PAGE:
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Pupils describe the atmosphere as ‘encouraging’; in this friendly school ‘everyone seems to get along’, said another. ‘I love the way they applaud each other’, said the head, recounting how the maths challenge winner gets as warm applause as rugby team. Pupils say this is a school for children who are ‘open to trying new things and excited about doing things’, and the vast array of extracurricular attracted many of the pupils we spoke to. There’s no compulsion to join in...

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What the school says...

Churcher’s College is an Independent day school for boys and girls from 3 – 18 years of age offering Nursery, Junior, Senior and Sixth Form education. With around 865 pupils in the Senior School and 225 pupils in the Junior School (excluding the Nursery) of approximately equal numbers of boys and girls, Churcher’s College enjoys recognition as one of the most accomplished independent, co-educational day schools in the country.
The school is hosted on two campus sites in Hampshire enabling the Junior School and Nursery pupils to flourish in their own beautiful grounds in Liphook, whilst maintaining close links to the Senior School and Sixth Form located in nearby Petersfield. Both sites offer on-site playing fields and unrivalled facilities, providing the comfort and opportunities of an open, healthy environment.
Churcher’s College offers the widest range of experiences and the opportunity to be the best. The school has received independent acknowledgement for its academic success, creative arts, performing arts, adventurous activities and sporting achievements. Churcher’s is an inclusive school where parents, children, staff and friends all contribute to the rich and broad education provided. We aim to nurture children into educated informed, socially responsibility and respectful citizens ready to succeed in life.
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All-through school (for example 3-18 years). - An all-through school covers junior and senior education. It may start at 3 or 4, or later, and continue through to 16 or 18. Some all-through schools set exams at 11 or 13 that pupils must pass to move on.

What The Good Schools Guide says

Headmaster

Since 2004, Simon Williams BSc (biology, Durham), married to Alison, with three children. Started teaching career at King’s College Wimbledon, where he taught biology and rugby, progressing to head of science at Newcastle under Lyme school, then deputy head at Warwick school.

Parents say he’s ‘lovely; very approachable’; ‘great at listening’; ‘children wouldn’t want to go and see him about a disciplinary matter - they're slightly in awe of him, but he’s approachable too’.

Lives on site - almost lives the school: he has black tie dinner parties every Friday for sixth formers to practice making small talk, and is there at every match and event. Described by pupils as ‘very fair; very motivating; very involved in school life’; ‘knows all the names…’ ; ‘takes a great...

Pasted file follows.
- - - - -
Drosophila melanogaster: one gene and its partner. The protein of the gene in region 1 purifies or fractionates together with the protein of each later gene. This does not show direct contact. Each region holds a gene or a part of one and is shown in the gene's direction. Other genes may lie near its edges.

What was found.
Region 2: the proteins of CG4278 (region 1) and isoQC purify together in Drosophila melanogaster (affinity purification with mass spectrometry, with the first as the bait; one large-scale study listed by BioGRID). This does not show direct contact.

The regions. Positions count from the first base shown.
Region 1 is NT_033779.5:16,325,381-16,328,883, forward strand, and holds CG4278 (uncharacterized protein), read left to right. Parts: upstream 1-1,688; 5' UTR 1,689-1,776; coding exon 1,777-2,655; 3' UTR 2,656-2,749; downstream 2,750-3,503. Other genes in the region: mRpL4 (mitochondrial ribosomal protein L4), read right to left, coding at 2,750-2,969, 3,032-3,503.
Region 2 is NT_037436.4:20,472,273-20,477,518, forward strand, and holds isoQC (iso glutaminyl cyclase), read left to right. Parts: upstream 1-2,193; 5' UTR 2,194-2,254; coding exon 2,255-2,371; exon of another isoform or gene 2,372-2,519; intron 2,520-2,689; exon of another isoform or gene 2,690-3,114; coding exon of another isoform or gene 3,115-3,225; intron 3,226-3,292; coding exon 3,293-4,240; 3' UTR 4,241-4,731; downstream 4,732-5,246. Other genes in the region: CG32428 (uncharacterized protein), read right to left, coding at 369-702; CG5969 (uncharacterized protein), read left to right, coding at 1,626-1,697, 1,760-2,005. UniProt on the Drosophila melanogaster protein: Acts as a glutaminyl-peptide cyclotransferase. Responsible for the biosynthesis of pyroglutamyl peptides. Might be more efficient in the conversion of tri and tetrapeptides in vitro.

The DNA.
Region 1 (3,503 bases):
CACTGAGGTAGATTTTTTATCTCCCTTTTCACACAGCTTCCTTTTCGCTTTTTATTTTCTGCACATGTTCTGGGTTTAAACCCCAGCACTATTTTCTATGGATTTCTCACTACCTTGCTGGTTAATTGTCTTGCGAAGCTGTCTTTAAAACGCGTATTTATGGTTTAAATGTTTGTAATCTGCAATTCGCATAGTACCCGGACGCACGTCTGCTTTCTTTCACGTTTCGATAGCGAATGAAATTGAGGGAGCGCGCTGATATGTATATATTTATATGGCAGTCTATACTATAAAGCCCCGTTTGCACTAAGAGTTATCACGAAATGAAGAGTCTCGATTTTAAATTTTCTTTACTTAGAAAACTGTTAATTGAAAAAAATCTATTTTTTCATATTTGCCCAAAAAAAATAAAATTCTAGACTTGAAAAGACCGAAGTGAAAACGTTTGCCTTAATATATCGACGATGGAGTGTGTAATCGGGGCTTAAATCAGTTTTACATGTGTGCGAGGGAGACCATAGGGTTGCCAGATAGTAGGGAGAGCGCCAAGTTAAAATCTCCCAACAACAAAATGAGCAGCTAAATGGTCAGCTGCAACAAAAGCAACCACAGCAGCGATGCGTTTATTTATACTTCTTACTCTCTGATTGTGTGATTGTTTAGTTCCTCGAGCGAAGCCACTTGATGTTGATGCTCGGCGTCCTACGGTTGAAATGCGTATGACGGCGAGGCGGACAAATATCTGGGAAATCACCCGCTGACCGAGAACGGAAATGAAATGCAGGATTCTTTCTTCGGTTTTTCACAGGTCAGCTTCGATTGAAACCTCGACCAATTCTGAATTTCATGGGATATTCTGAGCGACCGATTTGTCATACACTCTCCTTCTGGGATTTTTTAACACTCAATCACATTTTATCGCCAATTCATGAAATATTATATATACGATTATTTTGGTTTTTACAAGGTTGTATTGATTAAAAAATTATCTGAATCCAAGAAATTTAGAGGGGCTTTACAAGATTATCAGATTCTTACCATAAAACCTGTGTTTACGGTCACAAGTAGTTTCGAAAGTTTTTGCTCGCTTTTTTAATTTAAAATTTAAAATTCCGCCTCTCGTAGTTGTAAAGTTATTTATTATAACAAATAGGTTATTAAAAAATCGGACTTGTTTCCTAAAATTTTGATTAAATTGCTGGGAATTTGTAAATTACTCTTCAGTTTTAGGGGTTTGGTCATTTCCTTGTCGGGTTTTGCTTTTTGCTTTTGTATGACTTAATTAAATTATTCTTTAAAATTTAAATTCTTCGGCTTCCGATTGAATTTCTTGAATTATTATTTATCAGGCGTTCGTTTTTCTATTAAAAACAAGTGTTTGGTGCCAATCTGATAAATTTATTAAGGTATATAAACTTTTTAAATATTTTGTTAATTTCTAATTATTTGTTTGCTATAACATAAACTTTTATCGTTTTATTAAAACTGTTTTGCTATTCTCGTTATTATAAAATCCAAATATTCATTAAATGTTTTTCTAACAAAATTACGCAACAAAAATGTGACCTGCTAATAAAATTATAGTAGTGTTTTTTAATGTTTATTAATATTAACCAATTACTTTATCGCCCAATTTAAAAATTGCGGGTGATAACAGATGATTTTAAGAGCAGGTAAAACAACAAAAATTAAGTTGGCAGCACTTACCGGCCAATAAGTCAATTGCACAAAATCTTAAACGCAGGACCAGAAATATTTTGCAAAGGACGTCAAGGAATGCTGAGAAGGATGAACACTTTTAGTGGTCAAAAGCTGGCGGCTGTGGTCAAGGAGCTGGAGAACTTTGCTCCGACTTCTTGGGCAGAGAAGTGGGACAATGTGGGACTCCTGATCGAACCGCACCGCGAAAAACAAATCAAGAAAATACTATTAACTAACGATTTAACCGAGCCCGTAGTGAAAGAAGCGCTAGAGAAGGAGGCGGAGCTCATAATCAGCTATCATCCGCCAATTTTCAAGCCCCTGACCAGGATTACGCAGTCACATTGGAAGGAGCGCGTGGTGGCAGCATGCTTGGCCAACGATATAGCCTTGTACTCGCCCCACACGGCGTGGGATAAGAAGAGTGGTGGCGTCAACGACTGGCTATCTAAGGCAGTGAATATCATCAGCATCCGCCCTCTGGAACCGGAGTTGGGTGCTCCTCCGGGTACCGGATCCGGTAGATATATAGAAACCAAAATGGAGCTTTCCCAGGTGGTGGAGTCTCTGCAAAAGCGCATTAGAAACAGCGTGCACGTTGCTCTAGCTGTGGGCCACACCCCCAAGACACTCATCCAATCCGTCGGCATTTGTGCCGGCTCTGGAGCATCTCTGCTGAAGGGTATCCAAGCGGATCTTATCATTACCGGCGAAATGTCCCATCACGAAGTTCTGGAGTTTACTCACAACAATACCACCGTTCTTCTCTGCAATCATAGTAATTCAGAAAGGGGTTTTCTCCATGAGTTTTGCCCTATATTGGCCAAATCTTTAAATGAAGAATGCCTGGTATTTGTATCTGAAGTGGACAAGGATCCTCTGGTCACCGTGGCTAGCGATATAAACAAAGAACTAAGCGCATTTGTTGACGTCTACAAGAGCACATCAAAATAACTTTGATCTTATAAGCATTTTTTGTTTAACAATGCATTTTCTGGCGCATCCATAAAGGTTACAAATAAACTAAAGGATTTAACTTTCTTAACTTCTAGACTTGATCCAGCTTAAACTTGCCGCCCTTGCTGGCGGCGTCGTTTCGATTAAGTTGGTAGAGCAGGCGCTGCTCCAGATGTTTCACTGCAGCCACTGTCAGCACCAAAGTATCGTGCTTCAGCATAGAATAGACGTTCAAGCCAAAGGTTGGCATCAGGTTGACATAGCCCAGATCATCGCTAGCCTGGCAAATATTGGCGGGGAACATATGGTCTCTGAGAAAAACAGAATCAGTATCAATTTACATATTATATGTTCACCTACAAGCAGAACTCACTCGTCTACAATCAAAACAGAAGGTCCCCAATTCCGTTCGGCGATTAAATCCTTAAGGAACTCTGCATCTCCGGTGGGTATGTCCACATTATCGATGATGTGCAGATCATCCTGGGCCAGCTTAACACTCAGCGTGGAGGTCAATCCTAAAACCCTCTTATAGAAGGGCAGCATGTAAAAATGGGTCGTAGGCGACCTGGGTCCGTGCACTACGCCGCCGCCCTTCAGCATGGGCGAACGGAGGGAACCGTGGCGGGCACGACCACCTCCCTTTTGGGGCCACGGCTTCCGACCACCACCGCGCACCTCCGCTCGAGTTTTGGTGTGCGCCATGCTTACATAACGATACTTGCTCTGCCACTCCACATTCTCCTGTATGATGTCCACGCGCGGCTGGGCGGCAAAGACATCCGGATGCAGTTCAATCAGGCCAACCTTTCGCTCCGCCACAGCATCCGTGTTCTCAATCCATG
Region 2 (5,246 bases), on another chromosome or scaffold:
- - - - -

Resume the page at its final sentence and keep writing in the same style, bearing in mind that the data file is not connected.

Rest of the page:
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Independent schools frequently offer IGCSEs or other qualifications alongside or as an alternative to GCSE. The DfE does not record performance data for these exams so independent school GCSE data is frequently misleading; parents should check the results with the schools.

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Special Education Needs

We offer a broad and challenging curriculum that enables pupils to achieve their potential in all areas, and caters for their individual abilities, needs and interests. Our Learning Enrichment Department in the Junior School recognises individuality and supports pupils, parents and staff by offering children differentiated support and specialist learning provision as required; all children are given opportunities to become independent learners through reinforcement and stretched to maximise achievement and reach their personal best. Similarly, at the Senior School, alongside an emphasis on differentiation in the classroom, there is a range of additional provision for those at either end of the academic spectrum. For those who have specific learning difficulties, along with individualised educational plans for support in the classroom, there are individual lessons available from the Curriculum Support Department to improve, for example, literacy and study skills. In addition there are a number of programmes providing group support outside the classroom; for example, Springboard for pupils who need a boost to academic self-confidence; lunch-time activities such as spelling club and handwriting club; and workshops on anxiety and keeping positive in exams. For those at the other end of the academic spectrum there is provision for the gifted and talented within our Elite Performer Programme.

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